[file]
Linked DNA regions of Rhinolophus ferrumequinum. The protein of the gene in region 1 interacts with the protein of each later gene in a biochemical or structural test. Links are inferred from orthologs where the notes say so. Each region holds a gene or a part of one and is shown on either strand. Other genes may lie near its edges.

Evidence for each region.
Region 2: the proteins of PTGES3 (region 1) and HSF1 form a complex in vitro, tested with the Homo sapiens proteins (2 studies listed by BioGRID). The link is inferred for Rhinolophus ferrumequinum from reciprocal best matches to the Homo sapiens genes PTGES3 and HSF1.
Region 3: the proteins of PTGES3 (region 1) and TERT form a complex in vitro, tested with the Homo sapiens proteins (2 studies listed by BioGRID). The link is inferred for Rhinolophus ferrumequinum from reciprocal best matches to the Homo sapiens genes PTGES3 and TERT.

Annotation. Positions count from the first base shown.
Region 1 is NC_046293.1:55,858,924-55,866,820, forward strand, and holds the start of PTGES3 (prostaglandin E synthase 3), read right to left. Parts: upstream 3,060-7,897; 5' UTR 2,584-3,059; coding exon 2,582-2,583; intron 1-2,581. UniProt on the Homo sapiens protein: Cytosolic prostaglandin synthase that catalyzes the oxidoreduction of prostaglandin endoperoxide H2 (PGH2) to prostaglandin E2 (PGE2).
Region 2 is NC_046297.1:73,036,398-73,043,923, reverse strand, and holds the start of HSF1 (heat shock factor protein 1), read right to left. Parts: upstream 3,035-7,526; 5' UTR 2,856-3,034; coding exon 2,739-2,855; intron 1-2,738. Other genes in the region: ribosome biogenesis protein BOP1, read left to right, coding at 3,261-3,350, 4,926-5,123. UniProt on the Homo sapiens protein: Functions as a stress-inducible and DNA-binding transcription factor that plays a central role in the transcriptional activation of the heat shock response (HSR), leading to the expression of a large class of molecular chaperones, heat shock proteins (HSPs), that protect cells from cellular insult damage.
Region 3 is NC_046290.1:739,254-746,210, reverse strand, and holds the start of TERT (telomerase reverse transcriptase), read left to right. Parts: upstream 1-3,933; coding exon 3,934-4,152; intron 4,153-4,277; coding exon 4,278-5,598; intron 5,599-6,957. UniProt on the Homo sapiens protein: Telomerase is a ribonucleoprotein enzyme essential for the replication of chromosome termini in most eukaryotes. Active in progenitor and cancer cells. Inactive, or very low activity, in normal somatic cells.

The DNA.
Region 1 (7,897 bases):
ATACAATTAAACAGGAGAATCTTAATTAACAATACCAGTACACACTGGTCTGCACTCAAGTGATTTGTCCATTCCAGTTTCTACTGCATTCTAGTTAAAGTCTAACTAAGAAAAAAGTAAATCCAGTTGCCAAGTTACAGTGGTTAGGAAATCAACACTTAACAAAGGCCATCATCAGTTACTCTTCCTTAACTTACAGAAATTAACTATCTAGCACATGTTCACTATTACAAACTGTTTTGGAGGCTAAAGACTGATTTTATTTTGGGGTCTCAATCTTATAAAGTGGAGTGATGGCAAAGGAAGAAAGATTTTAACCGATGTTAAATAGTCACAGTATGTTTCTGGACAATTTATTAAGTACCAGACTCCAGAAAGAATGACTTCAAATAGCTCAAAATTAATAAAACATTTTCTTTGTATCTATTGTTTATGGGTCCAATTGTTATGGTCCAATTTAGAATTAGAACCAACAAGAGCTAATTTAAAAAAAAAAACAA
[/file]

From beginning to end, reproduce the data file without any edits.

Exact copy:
Linked DNA regions of Rhinolophus ferrumequinum. The protein of the gene in region 1 interacts with the protein of each later gene in a biochemical or structural test. Links are inferred from orthologs where the notes say so. Each region holds a gene or a part of one and is shown on either strand. Other genes may lie near its edges.

Evidence for each region.
Region 2: the proteins of PTGES3 (region 1) and HSF1 form a complex in vitro, tested with the Homo sapiens proteins (2 studies listed by BioGRID). The link is inferred for Rhinolophus ferrumequinum from reciprocal best matches to the Homo sapiens genes PTGES3 and HSF1.
Region 3: the proteins of PTGES3 (region 1) and TERT form a complex in vitro, tested with the Homo sapiens proteins (2 studies listed by BioGRID). The link is inferred for Rhinolophus ferrumequinum from reciprocal best matches to the Homo sapiens genes PTGES3 and TERT.

Annotation. Positions count from the first base shown.
Region 1 is NC_046293.1:55,858,924-55,866,820, forward strand, and holds the start of PTGES3 (prostaglandin E synthase 3), read right to left. Parts: upstream 3,060-7,897; 5' UTR 2,584-3,059; coding exon 2,582-2,583; intron 1-2,581. UniProt on the Homo sapiens protein: Cytosolic prostaglandin synthase that catalyzes the oxidoreduction of prostaglandin endoperoxide H2 (PGH2) to prostaglandin E2 (PGE2).
Region 2 is NC_046297.1:73,036,398-73,043,923, reverse strand, and holds the start of HSF1 (heat shock factor protein 1), read right to left. Parts: upstream 3,035-7,526; 5' UTR 2,856-3,034; coding exon 2,739-2,855; intron 1-2,738. Other genes in the region: ribosome biogenesis protein BOP1, read left to right, coding at 3,261-3,350, 4,926-5,123. UniProt on the Homo sapiens protein: Functions as a stress-inducible and DNA-binding transcription factor that plays a central role in the transcriptional activation of the heat shock response (HSR), leading to the expression of a large class of molecular chaperones, heat shock proteins (HSPs), that protect cells from cellular insult damage.
Region 3 is NC_046290.1:739,254-746,210, reverse strand, and holds the start of TERT (telomerase reverse transcriptase), read left to right. Parts: upstream 1-3,933; coding exon 3,934-4,152; intron 4,153-4,277; coding exon 4,278-5,598; intron 5,599-6,957. UniProt on the Homo sapiens protein: Telomerase is a ribonucleoprotein enzyme essential for the replication of chromosome termini in most eukaryotes. Active in progenitor and cancer cells. Inactive, or very low activity, in normal somatic cells.

The DNA.
Region 1 (7,897 bases):
ATACAATTAAACAGGAGAATCTTAATTAACAATACCAGTACACACTGGTCTGCACTCAAGTGATTTGTCCATTCCAGTTTCTACTGCATTCTAGTTAAAGTCTAACTAAGAAAAAAGTAAATCCAGTTGCCAAGTTACAGTGGTTAGGAAATCAACACTTAACAAAGGCCATCATCAGTTACTCTTCCTTAACTTACAGAAATTAACTATCTAGCACATGTTCACTATTACAAACTGTTTTGGAGGCTAAAGACTGATTTTATTTTGGGGTCTCAATCTTATAAAGTGGAGTGATGGCAAAGGAAGAAAGATTTTAACCGATGTTAAATAGTCACAGTATGTTTCTGGACAATTTATTAAGTACCAGACTCCAGAAAGAATGACTTCAAATAGCTCAAAATTAATAAAACATTTTCTTTGTATCTATTGTTTATGGGTCCAATTGTTATGGTCCAATTTAGAATTAGAACCAACAAGAGCTAATTTAAAAAAAAAAACAA